The Pen vs Keyboard

As technology slowly creeps into every facet of our daily lives, with it goes the traditional and conventional ways of society. Texting and social media bring about a new era for communication, leaving handwritten letters and notepads out to dry. With predictive text and spell check, typing on a smartphone or computer brings about both benefits and disadvantages to students. So, the question that forms is whether classic pen-to-paper note taking affects the way we learn? Or is it just the same taking the notes down via a clang of the keyboard?

Handwriting involves motor movement; making letters and then telling the hand to scribble the curves and edge. Such movement employs the trusty skills of the brain.  But while it can take some time for students to get the hang of it (and even then, some of it can still be atrocious), it allows students to progress and master the skill. When editing an assignment or a simple paragraph, the red scribbles and big crosses show the process. One major draw card to strapping student’s hands to a pen, is in remembering and recognising. For the little ones, writing down and following letters on a page helps to pick out a b in a sign. By writing it all down, it triggers body memory. Taking down notes in class via pen and paper may help in remembering content in associating movement with concepts.

How to type on a keyboard; it’s simple. If you want an ‘A’, all students must do is locate the ‘A’ on a keyboard and press it. In that way, it’s a much quicker process.  Having to write out the sentence from the board on a notepad, letter by letter can be time consuming. However, running fingers across a keyboard in time with the presentation gets all the information done in a jiffy. In not having to think about the letter or the way it’s supposed to look, students have extra time to consume the knowledge. Letting the topic sink in can allow for students to think and expand further in the moment. The chunk of time taken to edit is also cut down, with the red squiggly lines and blue symbols even helping to point out the errors.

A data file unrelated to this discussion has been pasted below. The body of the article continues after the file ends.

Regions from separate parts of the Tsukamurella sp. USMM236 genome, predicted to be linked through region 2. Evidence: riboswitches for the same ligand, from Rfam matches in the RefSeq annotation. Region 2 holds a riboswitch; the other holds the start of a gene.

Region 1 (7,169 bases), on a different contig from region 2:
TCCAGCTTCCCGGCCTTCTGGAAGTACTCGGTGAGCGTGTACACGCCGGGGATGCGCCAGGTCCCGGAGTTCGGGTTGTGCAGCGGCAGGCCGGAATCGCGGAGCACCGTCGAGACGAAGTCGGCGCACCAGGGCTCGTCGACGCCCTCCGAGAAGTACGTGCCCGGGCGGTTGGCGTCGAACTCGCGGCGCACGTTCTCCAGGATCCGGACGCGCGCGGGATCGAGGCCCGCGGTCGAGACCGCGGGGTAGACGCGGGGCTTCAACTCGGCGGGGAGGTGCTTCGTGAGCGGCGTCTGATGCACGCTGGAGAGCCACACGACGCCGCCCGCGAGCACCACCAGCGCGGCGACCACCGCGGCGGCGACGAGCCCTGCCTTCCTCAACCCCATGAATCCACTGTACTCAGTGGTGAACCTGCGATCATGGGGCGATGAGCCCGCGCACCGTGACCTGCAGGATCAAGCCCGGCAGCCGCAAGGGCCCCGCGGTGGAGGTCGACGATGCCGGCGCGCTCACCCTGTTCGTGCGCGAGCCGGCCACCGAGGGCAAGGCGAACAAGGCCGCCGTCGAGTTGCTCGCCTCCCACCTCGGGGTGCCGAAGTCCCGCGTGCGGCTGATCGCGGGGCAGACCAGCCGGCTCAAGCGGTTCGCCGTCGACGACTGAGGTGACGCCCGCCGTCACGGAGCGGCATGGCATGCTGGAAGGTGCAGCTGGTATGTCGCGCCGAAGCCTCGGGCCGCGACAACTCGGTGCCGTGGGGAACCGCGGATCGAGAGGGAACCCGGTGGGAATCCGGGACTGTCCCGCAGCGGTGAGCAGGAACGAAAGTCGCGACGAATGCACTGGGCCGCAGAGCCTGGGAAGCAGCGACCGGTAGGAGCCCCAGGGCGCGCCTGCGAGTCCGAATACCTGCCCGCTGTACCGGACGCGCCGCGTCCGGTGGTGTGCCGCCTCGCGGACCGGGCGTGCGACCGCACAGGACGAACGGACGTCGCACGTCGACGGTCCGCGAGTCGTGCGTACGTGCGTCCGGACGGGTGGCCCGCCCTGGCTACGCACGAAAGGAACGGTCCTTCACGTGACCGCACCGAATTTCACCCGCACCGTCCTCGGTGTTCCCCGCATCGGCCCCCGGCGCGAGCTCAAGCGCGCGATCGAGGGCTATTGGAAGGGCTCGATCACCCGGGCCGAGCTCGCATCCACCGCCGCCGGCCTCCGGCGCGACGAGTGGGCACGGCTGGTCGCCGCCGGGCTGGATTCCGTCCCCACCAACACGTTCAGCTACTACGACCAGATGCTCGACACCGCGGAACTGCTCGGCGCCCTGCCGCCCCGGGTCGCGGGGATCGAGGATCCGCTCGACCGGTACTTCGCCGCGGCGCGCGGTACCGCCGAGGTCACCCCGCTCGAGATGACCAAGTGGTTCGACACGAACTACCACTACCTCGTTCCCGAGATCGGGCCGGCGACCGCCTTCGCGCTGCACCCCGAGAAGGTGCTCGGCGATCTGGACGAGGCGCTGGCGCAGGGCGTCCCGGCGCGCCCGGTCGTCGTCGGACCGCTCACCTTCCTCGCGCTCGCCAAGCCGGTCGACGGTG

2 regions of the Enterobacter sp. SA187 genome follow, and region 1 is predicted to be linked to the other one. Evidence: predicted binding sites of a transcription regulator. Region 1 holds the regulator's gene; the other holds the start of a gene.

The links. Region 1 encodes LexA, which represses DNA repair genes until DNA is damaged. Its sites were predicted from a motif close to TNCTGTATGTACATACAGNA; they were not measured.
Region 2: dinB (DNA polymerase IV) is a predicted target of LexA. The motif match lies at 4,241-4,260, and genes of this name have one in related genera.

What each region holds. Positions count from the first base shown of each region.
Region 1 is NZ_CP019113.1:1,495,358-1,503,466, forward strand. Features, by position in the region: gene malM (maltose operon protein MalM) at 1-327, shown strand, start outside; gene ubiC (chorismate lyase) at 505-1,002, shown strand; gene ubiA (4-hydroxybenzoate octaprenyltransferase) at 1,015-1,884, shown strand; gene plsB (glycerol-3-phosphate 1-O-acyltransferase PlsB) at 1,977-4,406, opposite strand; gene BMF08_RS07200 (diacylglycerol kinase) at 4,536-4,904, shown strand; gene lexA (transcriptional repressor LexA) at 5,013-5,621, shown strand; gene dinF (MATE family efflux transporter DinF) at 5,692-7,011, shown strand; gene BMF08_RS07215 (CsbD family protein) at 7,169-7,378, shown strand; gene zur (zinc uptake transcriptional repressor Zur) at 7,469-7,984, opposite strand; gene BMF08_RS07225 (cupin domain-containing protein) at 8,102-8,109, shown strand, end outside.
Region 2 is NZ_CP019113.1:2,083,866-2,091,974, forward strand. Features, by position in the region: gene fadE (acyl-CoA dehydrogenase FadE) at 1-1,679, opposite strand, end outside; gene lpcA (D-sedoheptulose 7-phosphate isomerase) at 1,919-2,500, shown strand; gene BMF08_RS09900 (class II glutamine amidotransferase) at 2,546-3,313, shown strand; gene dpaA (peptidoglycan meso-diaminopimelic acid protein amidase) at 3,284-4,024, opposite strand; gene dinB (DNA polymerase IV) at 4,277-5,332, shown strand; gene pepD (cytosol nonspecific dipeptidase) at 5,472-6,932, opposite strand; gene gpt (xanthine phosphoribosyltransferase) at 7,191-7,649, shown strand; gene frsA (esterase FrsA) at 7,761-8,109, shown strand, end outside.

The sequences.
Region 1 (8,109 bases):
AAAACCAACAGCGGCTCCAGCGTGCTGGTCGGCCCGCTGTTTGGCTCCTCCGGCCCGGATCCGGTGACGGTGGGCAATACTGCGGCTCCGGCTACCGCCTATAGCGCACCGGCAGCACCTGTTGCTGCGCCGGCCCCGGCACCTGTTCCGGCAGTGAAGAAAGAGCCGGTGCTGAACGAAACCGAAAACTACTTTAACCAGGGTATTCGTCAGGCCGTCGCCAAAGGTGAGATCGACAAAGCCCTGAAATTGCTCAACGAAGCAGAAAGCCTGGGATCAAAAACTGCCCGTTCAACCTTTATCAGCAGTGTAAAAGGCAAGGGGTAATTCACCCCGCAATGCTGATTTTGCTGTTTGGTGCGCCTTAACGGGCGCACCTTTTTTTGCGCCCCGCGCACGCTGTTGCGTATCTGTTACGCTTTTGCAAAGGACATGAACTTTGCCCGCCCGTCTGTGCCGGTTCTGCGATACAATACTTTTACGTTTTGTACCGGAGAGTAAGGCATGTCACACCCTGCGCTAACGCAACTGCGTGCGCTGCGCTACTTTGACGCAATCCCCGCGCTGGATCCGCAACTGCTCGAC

It’s a battle between old and new. The trusty ballpoint pen or the quick, simple slap of a keyboard. Both take notes and both allow students to absorb the information in different ways and with different advantages. Some students may opt for the traditional, while others can take the modern route. Either way, the most important thing is that students are taking notes, absorbing content and continuing the learning process.